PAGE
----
Thinking of taking him off some medications...

Discussion in 'General Parenting' started by STRESSEDTOMAX, Dec 5, 2011.



    Tommy has been on medications in some form or other for the last four years. It's been that long since we've seen our child medication-free. I think for that reason alone and the fact that not only has his weight gotten out of control, bringing his self-esteem down and giving the kids one more thing to pick on, but we're not even sure what he needs and doesn't need anymore. I agree that's it's probably unrealistic to think he wouldn't need ANY medications, but does he need FOUR? I doubt it. I feel as if I'm being very irresponsible and a bad parent if I am giving him all these medications and don't even know if he needs them. husband and I feel now may be the best time to do some of this since he starts partial next Tuesday and would be in a safe place. Except of course that he will be home after school. No matter what happens, I feel I really need a clearer picture of what is and isn't necessary. Any thoughts? That's actually


    I didn't mean I didn't want any'd love some!!
  3. SomewhereOutThere

    SomewhereOutThere Well-Known Member

    I'm a big fan of weaning off medication to see how they do off medications and for using as few medications as possible if necessary so I say GO FOR IT. But make sure a doctor is helping you wean him off. Often the weaning process itself causes instability so you won't really see the child for several months. Going on AND off medications, unless they are only stimulants, is quite a trip...I've done it.
  4. buddy

    buddy New Member

    I would recommend asking where to start and go slow. For sure one at a time or you wont know which thing is needed and which thing is not . What is he on anyway? do you mind sharing? if not, no biggie but we can probably tell you what we have seen or experienced if our kids have (or we ourselves have) gone off one of the medications he is on.
  5. Chaosuncontained

    Chaosuncontained New Member

    Carson has been on medication since he was 4. For for ADHD (7 diff medications), then we added Abilify (later changed to Respirdone) and Celexa for depression.

    I asked about taking him off of the medications and seeing what we have left...because, really? Nothing seemed to be working anyway (still impulsive, inattentive, moody, aggressive, socially get the idea).

    The doctor said to me "Have you ever thought that '*this* is what he is like WITH medications--can you imagine what he would then be like WITHOUT them'? If you really want to we can wean him off one at a time and see what we are left with. That may take time. Then we will more than likely have to start him back on something--and THAT will take time. YOU are the Momma, if you want to do it I will help you do it. But don't think it's going to be easy--it'll be hard for him AND you." That is also when he recommended that perhaps I should have him evaluated by a Psychologist--two even, to get a clear picture of what Carson might need.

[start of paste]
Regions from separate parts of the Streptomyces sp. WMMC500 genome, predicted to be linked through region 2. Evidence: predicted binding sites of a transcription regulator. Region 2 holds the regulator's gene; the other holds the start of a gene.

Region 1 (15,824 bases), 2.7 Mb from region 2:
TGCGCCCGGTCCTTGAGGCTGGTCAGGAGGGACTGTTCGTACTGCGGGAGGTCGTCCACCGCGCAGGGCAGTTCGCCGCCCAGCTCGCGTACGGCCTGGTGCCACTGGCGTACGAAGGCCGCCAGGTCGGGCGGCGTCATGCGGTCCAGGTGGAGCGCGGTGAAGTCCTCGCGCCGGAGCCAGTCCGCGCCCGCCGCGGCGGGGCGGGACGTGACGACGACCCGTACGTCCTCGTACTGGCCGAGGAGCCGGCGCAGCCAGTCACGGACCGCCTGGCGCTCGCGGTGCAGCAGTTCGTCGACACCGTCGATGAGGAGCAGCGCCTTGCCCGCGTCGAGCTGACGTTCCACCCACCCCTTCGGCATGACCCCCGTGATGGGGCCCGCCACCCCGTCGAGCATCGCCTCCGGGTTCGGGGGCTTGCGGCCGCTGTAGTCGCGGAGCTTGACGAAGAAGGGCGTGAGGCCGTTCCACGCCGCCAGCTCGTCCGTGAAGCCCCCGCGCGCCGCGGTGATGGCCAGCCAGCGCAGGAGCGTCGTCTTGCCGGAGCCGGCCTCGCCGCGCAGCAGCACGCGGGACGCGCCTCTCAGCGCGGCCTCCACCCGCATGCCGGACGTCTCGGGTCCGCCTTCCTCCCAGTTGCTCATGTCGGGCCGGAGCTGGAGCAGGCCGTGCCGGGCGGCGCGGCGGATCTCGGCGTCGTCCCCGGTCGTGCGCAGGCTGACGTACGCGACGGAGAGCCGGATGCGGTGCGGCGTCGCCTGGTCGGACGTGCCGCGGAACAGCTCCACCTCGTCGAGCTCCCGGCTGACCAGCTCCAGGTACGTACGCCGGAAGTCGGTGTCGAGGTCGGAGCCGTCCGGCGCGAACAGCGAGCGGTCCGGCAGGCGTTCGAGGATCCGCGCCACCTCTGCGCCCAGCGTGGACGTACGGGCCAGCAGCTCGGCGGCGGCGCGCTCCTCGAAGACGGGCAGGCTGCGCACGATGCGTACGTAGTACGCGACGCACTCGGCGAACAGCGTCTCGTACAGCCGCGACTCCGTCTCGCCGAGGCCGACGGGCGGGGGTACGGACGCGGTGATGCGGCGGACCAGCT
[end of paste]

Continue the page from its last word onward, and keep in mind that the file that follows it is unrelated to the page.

So, here we are. Both evaluations done (tho I've not seen either report yet) and an ARD meeting tomorrow. So, we'll see.

    I know that the last day or two has been especially hard for your family. I think I also saw that you are getting him evaluated (he so needs an IEP for school). I am so sorry for the stress and chaos.

    I hope it is OK to tell you that I am sending prayers up for you and for Tommy.
  6. SomewhereOutThere

    SomewhereOutThere Well-Known Member

    And so what if you have to put him back on medications? We were shocked when, in our case, our son was better off of them...not so lethargic and sleepy, much more alert, and happier. I don't see the down side. It's like the doctor is trying to talk you into keeping him on medication and not even checking him out without the could be that the medications are actually making him worse too. medications are not a one way street. They can improve the condition or they can make it worse. It's worth it for your child's sake to check it out. Your kid is one three medications. I would want my child on as few as possible. You may also want to get a second opinion on what is wrong with your child. I like to have a fresh pair of eyes look at my son at times. If Tommy isn't better than he used to be, and he's been with this psychiatrist all those years, maybe it's time for a new look. JMO :)